The facts discussed below are gleaned from respondent's brief and the record submitted with this appeal. When respondent was age 14, the State filed a three-count petition (No. 11-JD-50) charging her with two counts of theft of alcohol from Walmart (720 ILCS 5/16A-3(a) (West 2010)) and one count of unlawful consumption of alcohol (235 ILCS 5/6-20(e) (West 2010)), occurring on April 23, 2011. In September 2011, the State filed a petition (No. 11-JD-92) charging respondent with committing two counts of criminal trespass to a motor vehicle on July 23, 2011. 720 ILCS 5/21-2 (West 2010). In December 2011, respondent admitted the charges in both Nos. 11-JD-50 and 11-JD-92 and was placed on probation for two years. Prior to her sentence in these two cases, respondent entered residential substance-abuse treatment at Chestnut Health Systems in Maryville, Illinois. However, on October 21, 2011, just two weeks after beginning treatment, respondent left the program against staff advice. Over the course of 2012, respondent started and/or completed three substance-abuse evaluations. She was discharged unsuccessfully once for missing too many appointments prior to going to detention. She was unable to complete " Teen Group" because she was once again in detention. She completed her fourth evaluation in October

Page 1144

2012, with a recommendation of no further treatment.

The social history report reflects during 2011 respondent was involved with counseling through " Project Oz" due to missing school and family issues. Following her sentence of probation, respondent began mental-health counseling at the Institute for Human Resources (IHR) in January 2012 and continued to receive mental-health treatment through the course of all further delinquency proceedings. Through IHR, respondent became involved with Screening, Assessment, and Support Services (SASS) for the " normal time frame," returning to regular counseling thereafter.

In August 2012, a new petition was filed, Livingston County case No. 12-JD-77, charging respondent with committing burglary of a motor vehicle on July 9, 2012, and an unrelated theft on August 2, 2012. She admitted committing these offenses and was sentenced to a two-year term of probation. While on probation in Nos. 11-JD-50, 11-JD-92, and 12-JD-77, respondent committed the six offenses that are the subject of this appeal.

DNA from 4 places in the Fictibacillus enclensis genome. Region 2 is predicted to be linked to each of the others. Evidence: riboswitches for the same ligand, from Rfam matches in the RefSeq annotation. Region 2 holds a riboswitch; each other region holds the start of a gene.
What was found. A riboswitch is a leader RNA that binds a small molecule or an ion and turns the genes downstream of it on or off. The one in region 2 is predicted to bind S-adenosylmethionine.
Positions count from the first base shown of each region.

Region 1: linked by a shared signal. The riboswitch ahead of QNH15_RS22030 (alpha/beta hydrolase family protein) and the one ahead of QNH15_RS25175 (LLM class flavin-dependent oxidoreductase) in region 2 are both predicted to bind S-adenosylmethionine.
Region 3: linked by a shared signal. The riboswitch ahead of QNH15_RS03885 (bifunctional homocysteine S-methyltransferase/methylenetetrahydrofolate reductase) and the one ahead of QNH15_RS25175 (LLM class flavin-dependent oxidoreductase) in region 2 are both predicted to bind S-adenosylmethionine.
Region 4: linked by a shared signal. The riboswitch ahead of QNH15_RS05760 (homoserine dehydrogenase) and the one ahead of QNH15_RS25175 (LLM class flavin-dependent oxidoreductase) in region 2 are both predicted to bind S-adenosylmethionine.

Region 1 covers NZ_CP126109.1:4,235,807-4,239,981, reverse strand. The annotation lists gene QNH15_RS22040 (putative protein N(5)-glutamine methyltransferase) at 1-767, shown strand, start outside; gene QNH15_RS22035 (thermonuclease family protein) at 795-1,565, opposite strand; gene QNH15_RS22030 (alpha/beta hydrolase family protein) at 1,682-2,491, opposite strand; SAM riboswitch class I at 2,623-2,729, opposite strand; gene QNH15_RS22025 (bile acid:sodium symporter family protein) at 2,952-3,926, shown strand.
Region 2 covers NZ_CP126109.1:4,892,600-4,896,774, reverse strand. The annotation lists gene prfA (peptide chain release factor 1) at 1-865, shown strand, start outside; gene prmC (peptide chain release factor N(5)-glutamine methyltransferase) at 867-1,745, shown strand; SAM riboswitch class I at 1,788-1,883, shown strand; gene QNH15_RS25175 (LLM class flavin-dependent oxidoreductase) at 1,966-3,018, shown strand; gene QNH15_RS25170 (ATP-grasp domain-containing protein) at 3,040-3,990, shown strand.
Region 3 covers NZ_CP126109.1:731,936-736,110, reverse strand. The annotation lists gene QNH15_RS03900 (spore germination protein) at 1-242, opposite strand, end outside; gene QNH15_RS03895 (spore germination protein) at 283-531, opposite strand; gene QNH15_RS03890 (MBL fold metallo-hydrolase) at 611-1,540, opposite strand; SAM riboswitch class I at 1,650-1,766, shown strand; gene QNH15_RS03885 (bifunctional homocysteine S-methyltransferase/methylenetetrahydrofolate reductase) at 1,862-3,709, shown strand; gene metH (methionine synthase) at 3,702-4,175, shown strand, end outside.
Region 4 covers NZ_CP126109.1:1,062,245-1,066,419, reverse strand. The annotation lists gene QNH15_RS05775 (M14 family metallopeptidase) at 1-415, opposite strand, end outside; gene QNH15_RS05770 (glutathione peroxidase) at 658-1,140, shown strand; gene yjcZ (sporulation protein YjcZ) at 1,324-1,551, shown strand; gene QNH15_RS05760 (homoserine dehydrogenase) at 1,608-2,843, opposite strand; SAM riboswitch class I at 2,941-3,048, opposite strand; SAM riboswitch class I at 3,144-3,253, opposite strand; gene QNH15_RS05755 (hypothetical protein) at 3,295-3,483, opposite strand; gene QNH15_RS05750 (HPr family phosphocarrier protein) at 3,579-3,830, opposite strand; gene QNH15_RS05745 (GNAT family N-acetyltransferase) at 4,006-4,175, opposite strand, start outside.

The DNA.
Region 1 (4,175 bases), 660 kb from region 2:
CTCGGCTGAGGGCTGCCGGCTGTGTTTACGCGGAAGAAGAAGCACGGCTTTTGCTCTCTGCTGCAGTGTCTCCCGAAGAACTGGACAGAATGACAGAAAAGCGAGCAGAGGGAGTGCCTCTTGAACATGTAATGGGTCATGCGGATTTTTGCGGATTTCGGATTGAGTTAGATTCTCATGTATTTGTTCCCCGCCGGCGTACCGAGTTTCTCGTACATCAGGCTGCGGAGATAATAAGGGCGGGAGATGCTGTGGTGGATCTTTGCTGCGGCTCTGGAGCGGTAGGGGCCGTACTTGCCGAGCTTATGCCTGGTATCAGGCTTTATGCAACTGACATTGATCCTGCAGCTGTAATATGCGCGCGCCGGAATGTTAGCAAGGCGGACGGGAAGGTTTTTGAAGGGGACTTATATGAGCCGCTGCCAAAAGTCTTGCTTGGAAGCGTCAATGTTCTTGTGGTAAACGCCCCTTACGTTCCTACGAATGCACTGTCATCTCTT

At the August 2013 detention hearing in the instant case, the State represented on October 14, 2013, in Fairbury, Illinois, respondent entered a Dodge Durango owned by Bradley H. Respondent stated to police at the time she entered the vehicle, she intended to take it. The keys were in the console. She drove the vehicle to Pontiac, Illinois, where she entered a second vehicle, belonging to Amber W. (It should be noted respondent did not have a driver's license.) While inside Amber W.'s vehicle, respondent took a wallet and checkbook belonging to Amber W. Respondent told police she attempted to burglarize another vehicle while in Pontiac.

Respondent then drove back to Fairbury in the Dodge Durango, hitting a vehicle that was in a parking lot. She left the Durango near a church, where it was later found. Through their investigation, the police determined respondent may have stolen the Durango. They went to respondent's residence and found Amber W.'s wallet and the keys to the Durango. In addition, police found a black Hewlett-Packard laptop computer that Levi C. had recently reported stolen from his home. Respondent admitted entering Levi C.'s residence and taking the computer. Respondent was detained. In ...